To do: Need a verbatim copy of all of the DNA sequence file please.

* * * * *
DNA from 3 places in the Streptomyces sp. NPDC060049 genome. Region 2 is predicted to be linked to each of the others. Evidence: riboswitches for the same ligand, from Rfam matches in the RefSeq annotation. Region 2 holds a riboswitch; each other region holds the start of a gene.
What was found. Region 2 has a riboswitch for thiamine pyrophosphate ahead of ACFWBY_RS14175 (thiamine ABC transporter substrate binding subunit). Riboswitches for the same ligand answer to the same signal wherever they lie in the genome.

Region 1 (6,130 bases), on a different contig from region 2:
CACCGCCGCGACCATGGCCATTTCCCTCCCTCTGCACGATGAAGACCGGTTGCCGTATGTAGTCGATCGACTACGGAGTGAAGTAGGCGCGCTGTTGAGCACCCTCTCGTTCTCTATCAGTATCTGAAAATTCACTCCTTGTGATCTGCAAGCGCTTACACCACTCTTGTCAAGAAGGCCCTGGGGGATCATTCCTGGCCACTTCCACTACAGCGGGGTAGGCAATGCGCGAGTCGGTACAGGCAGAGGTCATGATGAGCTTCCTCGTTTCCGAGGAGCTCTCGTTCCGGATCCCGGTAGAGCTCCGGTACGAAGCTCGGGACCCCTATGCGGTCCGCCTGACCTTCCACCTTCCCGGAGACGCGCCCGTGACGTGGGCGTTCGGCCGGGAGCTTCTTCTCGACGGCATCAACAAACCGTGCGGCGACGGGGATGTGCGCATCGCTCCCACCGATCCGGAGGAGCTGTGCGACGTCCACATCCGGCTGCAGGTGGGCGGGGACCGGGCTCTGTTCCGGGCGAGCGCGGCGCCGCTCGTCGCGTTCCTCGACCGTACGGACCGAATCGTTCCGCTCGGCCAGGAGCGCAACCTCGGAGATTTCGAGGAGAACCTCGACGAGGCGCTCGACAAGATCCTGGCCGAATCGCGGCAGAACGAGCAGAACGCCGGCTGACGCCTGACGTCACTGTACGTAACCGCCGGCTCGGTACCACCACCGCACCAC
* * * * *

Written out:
DNA from 3 places in the Streptomyces sp. NPDC060049 genome. Region 2 is predicted to be linked to each of the others. Evidence: riboswitches for the same ligand, from Rfam matches in the RefSeq annotation. Region 2 holds a riboswitch; each other region holds the start of a gene.
What was found. Region 2 has a riboswitch for thiamine pyrophosphate ahead of ACFWBY_RS14175 (thiamine ABC transporter substrate binding subunit). Riboswitches for the same ligand answer to the same signal wherever they lie in the genome.

Region 1 (6,130 bases), on a different contig from region 2:
CACCGCCGCGACCATGGCCATTTCCCTCCCTCTGCACGATGAAGACCGGTTGCCGTATGTAGTCGATCGACTACGGAGTGAAGTAGGCGCGCTGTTGAGCACCCTCTCGTTCTCTATCAGTATCTGAAAATTCACTCCTTGTGATCTGCAAGCGCTTACACCACTCTTGTCAAGAAGGCCCTGGGGGATCATTCCTGGCCACTTCCACTACAGCGGGGTAGGCAATGCGCGAGTCGGTACAGGCAGAGGTCATGATGAGCTTCCTCGTTTCCGAGGAGCTCTCGTTCCGGATCCCGGTAGAGCTCCGGTACGAAGCTCGGGACCCCTATGCGGTCCGCCTGACCTTCCACCTTCCCGGAGACGCGCCCGTGACGTGGGCGTTCGGCCGGGAGCTTCTTCTCGACGGCATCAACAAACCGTGCGGCGACGGGGATGTGCGCATCGCTCCCACCGATCCGGAGGAGCTGTGCGACGTCCACATCCGGCTGCAGGTGGGCGGGGACCGGGCTCTGTTCCGGGCGAGCGCGGCGCCGCTCGTCGCGTTCCTCGACCGTACGGACCGAATCGTTCCGCTCGGCCAGGAGCGCAACCTCGGAGATTTCGAGGAGAACCTCGACGAGGCGCTCGACAAGATCCTGGCCGAATCGCGGCAGAACGAGCAGAACGCCGGCTGACGCCTGACGTCACTGTACGTAACCGCCGGCTCGGTACCACCACCGCACCAC